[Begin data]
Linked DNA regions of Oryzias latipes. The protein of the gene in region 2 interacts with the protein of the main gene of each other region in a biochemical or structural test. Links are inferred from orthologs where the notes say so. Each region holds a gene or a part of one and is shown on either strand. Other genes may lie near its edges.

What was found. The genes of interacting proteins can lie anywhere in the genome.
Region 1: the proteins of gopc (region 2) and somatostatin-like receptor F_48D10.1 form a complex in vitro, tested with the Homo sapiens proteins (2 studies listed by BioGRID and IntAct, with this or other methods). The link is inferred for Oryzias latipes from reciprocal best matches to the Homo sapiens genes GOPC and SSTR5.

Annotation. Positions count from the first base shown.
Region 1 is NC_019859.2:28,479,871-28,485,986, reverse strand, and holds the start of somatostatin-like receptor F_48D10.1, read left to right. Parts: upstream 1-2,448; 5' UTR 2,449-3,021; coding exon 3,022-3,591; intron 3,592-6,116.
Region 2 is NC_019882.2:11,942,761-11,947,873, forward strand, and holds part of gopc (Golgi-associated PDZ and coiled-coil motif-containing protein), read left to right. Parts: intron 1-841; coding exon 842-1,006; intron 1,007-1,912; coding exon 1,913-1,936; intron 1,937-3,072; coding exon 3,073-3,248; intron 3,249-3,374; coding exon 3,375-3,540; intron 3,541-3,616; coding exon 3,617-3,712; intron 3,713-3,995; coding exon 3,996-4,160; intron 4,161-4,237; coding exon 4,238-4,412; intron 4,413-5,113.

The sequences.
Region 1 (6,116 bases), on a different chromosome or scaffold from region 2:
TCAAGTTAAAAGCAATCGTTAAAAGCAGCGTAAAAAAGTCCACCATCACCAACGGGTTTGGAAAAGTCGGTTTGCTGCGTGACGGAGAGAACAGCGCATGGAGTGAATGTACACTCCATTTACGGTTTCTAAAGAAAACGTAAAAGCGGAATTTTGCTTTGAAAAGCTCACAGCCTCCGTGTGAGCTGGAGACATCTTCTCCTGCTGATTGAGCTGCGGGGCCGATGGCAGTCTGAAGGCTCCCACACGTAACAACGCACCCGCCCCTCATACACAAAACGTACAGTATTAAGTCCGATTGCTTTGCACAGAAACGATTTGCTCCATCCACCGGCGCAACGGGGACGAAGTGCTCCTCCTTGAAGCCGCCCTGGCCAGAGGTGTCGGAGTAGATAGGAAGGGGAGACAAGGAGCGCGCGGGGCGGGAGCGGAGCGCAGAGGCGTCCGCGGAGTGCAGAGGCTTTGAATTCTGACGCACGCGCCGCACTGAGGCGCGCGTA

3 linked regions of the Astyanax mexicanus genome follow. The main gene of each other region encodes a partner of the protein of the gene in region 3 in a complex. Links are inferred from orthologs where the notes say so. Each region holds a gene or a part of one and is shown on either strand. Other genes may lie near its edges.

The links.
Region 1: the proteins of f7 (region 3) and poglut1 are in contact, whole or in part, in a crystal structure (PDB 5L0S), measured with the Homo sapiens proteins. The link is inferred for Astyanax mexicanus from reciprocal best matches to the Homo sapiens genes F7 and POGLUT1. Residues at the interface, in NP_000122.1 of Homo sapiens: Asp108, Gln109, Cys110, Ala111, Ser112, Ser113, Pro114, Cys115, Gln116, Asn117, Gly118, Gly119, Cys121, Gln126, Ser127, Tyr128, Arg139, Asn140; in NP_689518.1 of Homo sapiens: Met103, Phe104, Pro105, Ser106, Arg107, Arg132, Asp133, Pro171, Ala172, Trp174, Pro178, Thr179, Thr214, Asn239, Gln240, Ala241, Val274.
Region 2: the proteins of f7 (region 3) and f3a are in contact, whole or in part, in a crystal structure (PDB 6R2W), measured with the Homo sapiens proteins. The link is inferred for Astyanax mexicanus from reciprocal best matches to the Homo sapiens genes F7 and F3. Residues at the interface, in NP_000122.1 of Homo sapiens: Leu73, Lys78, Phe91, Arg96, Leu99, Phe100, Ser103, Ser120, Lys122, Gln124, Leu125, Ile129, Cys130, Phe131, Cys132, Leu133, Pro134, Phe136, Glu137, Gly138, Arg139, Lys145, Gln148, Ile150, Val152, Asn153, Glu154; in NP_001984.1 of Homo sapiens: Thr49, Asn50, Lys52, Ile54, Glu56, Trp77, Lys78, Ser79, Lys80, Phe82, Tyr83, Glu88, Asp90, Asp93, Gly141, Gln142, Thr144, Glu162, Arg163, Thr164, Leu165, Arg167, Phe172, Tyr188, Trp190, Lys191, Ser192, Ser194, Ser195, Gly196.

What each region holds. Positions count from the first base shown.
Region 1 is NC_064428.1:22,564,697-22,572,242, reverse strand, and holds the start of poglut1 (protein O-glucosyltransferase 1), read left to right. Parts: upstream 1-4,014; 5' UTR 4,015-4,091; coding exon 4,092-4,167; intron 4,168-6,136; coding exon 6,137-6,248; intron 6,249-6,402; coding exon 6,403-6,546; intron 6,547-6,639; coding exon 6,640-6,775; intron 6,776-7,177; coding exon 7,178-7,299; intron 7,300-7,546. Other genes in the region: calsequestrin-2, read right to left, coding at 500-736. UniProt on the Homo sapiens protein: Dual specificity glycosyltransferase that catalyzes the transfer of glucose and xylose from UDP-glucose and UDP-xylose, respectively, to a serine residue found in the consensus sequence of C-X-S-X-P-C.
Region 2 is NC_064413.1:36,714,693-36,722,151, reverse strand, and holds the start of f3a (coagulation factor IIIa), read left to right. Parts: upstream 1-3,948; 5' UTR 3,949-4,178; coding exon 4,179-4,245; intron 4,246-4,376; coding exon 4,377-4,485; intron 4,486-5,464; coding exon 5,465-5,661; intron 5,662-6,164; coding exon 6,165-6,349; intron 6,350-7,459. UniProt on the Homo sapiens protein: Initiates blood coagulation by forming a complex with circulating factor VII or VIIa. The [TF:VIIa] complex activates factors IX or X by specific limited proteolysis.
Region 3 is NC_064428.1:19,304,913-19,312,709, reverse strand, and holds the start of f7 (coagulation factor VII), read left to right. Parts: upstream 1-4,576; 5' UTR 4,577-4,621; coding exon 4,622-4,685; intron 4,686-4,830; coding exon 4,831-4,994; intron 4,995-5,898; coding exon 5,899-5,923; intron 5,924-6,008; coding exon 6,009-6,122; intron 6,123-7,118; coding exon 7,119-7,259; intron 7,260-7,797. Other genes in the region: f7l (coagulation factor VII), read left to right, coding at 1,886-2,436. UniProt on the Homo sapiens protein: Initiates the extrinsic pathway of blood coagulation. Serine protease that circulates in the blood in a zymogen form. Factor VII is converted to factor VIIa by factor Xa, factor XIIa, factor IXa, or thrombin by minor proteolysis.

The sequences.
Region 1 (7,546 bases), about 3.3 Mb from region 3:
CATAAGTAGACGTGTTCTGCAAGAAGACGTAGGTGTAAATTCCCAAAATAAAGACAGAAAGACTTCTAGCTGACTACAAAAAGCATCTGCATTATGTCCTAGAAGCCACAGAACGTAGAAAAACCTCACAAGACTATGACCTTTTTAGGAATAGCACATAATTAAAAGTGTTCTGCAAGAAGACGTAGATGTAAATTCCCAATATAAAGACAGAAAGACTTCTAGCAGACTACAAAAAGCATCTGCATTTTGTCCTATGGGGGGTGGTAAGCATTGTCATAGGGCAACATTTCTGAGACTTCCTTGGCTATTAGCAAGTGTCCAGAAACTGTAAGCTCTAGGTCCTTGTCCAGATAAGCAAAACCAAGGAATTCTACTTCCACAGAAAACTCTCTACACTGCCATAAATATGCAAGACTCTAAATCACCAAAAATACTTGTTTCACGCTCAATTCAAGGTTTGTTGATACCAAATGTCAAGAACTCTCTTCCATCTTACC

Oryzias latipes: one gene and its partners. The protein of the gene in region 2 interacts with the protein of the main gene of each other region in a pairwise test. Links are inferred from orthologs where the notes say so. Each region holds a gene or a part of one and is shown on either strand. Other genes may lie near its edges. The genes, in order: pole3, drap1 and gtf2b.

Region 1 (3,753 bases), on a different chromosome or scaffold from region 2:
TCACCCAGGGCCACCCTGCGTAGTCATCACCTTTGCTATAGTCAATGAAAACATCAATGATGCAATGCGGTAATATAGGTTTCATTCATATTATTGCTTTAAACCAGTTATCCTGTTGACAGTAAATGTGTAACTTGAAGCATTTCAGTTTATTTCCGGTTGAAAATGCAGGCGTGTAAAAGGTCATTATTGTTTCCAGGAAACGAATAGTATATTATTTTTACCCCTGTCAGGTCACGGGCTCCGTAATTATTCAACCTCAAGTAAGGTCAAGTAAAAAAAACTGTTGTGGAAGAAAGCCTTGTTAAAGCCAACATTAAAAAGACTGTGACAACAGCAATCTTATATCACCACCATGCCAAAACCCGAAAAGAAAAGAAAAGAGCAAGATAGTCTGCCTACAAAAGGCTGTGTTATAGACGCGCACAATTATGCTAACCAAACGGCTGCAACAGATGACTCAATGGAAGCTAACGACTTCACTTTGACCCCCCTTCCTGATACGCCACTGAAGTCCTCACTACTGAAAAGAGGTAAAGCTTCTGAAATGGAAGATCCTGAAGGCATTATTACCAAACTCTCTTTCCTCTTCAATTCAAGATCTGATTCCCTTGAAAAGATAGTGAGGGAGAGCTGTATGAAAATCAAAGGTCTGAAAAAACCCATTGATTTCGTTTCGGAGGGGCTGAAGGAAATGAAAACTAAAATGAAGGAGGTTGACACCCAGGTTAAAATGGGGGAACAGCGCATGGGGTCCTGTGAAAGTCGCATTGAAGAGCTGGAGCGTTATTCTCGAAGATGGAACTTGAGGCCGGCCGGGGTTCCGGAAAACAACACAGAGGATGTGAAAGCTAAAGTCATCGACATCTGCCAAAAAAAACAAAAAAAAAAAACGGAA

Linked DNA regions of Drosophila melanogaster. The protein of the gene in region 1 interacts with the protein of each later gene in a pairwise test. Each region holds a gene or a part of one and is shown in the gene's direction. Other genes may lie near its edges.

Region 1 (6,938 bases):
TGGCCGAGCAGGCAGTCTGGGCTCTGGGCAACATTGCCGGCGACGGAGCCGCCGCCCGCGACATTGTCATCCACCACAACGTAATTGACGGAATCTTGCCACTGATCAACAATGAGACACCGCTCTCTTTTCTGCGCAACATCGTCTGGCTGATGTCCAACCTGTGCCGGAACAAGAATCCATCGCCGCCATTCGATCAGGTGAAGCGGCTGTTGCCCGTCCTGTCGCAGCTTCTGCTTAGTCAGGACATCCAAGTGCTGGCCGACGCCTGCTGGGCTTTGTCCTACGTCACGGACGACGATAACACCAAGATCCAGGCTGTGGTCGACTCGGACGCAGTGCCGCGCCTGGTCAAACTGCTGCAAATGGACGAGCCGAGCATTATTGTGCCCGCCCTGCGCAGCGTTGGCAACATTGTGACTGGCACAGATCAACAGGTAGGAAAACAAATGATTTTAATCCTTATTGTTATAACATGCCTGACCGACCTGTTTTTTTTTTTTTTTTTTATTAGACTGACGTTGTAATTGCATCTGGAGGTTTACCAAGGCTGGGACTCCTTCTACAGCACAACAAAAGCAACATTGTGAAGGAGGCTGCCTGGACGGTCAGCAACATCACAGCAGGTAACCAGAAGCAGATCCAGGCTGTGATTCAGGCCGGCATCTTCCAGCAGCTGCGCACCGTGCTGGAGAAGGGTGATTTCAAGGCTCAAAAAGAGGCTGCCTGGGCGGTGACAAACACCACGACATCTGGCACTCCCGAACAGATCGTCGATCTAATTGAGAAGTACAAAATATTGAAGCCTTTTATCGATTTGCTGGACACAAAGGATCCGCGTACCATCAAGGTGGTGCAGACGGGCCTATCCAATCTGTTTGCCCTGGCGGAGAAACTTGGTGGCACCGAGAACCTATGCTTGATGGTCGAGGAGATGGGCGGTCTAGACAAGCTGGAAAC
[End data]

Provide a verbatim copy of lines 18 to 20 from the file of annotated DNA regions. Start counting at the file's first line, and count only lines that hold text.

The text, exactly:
The sequences.
Region 1 (7,546 bases), about 3.3 Mb from region 3:
CATAAGTAGACGTGTTCTGCAAGAAGACGTAGGTGTAAATTCCCAAAATAAAGACAGAAAGACTTCTAGCTGACTACAAAAAGCATCTGCATTATGTCCTAGAAGCCACAGAACGTAGAAAAACCTCACAAGACTATGACCTTTTTAGGAATAGCACATAATTAAAAGTGTTCTGCAAGAAGACGTAGATGTAAATTCCCAATATAAAGACAGAAAGACTTCTAGCAGACTACAAAAAGCATCTGCATTTTGTCCTATGGGGGGTGGTAAGCATTGTCATAGGGCAACATTTCTGAGACTTCCTTGGCTATTAGCAAGTGTCCAGAAACTGTAAGCTCTAGGTCCTTGTCCAGATAAGCAAAACCAAGGAATTCTACTTCCACAGAAAACTCTCTACACTGCCATAAATATGCAAGACTCTAAATCACCAAAAATACTTGTTTCACGCTCAATTCAAGGTTTGTTGATACCAAATGTCAAGAACTCTCTTCCATCTTACC